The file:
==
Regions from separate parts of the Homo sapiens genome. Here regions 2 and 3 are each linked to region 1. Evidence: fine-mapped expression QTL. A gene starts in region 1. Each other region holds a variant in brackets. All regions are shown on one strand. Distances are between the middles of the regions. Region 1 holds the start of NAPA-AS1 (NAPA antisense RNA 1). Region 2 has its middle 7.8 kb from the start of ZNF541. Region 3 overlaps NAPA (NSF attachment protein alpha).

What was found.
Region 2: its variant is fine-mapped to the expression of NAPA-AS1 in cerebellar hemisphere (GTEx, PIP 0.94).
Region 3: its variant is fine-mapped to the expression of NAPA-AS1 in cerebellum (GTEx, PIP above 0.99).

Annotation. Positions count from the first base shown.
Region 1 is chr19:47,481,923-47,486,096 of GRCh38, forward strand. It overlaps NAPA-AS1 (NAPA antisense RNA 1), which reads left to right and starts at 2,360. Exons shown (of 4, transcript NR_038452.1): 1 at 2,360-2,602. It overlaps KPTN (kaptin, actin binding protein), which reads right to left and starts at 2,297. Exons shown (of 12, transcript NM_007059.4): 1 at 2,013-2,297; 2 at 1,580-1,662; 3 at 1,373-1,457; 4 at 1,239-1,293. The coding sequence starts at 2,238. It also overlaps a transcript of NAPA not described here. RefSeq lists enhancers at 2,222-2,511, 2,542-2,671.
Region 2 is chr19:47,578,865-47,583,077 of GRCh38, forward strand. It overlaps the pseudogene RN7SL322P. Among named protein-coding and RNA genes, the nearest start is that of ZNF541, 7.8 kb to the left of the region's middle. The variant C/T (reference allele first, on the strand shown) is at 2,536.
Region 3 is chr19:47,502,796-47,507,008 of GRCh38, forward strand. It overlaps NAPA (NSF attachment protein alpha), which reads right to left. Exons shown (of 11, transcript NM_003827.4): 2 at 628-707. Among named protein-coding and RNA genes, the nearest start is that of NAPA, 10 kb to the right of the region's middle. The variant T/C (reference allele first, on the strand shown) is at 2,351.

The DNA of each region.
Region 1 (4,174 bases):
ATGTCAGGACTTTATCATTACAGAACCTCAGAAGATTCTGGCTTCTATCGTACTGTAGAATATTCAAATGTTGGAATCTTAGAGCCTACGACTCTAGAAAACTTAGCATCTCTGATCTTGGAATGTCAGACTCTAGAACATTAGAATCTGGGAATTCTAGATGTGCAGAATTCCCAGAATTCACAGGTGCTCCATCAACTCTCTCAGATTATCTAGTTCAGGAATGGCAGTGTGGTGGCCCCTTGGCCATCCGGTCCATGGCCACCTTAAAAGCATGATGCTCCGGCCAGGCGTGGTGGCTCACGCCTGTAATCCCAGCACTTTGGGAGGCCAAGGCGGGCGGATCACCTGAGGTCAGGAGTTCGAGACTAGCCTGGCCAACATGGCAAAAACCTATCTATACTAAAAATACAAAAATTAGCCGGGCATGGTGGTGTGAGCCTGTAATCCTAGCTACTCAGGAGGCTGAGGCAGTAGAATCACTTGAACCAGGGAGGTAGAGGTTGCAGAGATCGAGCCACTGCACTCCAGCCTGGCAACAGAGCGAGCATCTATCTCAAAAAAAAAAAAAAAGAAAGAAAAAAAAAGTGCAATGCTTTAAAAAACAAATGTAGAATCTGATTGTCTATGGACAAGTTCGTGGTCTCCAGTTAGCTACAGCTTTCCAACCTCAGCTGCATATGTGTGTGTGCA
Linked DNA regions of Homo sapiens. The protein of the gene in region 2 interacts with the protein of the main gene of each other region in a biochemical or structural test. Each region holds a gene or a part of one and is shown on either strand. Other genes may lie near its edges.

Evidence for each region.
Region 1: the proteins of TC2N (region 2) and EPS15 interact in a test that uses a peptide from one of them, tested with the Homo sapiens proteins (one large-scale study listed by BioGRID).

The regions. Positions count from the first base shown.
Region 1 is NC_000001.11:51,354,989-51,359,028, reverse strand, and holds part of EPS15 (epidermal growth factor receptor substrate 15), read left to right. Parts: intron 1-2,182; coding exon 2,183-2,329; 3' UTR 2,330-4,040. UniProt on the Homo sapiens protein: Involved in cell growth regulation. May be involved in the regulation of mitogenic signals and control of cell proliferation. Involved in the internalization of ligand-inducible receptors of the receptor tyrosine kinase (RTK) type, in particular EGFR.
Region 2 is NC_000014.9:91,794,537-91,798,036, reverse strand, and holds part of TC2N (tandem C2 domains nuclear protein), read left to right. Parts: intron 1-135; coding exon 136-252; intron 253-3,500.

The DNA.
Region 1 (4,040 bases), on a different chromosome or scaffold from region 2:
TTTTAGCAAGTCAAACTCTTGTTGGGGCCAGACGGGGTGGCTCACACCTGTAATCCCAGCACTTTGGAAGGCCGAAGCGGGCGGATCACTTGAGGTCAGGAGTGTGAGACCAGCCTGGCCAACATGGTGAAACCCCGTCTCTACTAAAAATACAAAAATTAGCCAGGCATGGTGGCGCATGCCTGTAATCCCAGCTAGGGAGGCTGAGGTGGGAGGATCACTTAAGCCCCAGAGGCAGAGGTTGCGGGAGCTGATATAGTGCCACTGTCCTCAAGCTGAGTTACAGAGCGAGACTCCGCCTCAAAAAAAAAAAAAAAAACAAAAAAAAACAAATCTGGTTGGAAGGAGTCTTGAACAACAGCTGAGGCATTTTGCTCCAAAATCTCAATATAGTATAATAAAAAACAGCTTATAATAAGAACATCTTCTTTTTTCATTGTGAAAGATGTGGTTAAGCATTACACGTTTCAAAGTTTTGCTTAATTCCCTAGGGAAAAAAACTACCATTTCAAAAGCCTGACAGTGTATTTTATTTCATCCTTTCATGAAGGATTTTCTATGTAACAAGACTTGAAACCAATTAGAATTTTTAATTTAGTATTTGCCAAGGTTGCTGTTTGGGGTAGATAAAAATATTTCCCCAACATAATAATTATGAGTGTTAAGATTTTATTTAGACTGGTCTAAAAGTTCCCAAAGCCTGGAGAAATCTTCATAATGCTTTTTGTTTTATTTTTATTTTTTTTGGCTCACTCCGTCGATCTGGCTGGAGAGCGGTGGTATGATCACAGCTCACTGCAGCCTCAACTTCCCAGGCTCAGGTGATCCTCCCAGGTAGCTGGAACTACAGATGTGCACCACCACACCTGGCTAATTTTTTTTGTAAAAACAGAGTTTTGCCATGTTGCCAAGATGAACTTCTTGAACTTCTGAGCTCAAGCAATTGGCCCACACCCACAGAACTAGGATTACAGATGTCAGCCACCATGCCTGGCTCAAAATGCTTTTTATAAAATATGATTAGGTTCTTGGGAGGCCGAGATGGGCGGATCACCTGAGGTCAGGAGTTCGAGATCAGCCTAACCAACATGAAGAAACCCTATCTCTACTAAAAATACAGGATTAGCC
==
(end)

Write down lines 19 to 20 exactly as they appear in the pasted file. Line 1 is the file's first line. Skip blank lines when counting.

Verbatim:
Region 1 (4,040 bases), on a different chromosome or scaffold from region 2:
TTTTAGCAAGTCAAACTCTTGTTGGGGCCAGACGGGGTGGCTCACACCTGTAATCCCAGCACTTTGGAAGGCCGAAGCGGGCGGATCACTTGAGGTCAGGAGTGTGAGACCAGCCTGGCCAACATGGTGAAACCCCGTCTCTACTAAAAATACAAAAATTAGCCAGGCATGGTGGCGCATGCCTGTAATCCCAGCTAGGGAGGCTGAGGTGGGAGGATCACTTAAGCCCCAGAGGCAGAGGTTGCGGGAGCTGATATAGTGCCACTGTCCTCAAGCTGAGTTACAGAGCGAGACTCCGCCTCAAAAAAAAAAAAAAAAACAAAAAAAAACAAATCTGGTTGGAAGGAGTCTTGAACAACAGCTGAGGCATTTTGCTCCAAAATCTCAATATAGTATAATAAAAAACAGCTTATAATAAGAACATCTTCTTTTTTCATTGTGAAAGATGTGGTTAAGCATTACACGTTTCAAAGTTTTGCTTAATTCCCTAGGGAAAAAAACTACCATTTCAAAAGCCTGACAGTGTATTTTATTTCATCCTTTCATGAAGGATTTTCTATGTAACAAGACTTGAAACCAATTAGAATTTTTAATTTAGTATTTGCCAAGGTTGCTGTTTGGGGTAGATAAAAATATTTCCCCAACATAATAATTATGAGTGTTAAGATTTTATTTAGACTGGTCTAAAAGTTCCCAAAGCCTGGAGAAATCTTCATAATGCTTTTTGTTTTATTTTTATTTTTTTTGGCTCACTCCGTCGATCTGGCTGGAGAGCGGTGGTATGATCACAGCTCACTGCAGCCTCAACTTCCCAGGCTCAGGTGATCCTCCCAGGTAGCTGGAACTACAGATGTGCACCACCACACCTGGCTAATTTTTTTTGTAAAAACAGAGTTTTGCCATGTTGCCAAGATGAACTTCTTGAACTTCTGAGCTCAAGCAATTGGCCCACACCCACAGAACTAGGATTACAGATGTCAGCCACCATGCCTGGCTCAAAATGCTTTTTATAAAATATGATTAGGTTCTTGGGAGGCCGAGATGGGCGGATCACCTGAGGTCAGGAGTTCGAGATCAGCCTAACCAACATGAAGAAACCCTATCTCTACTAAAAATACAGGATTAGCC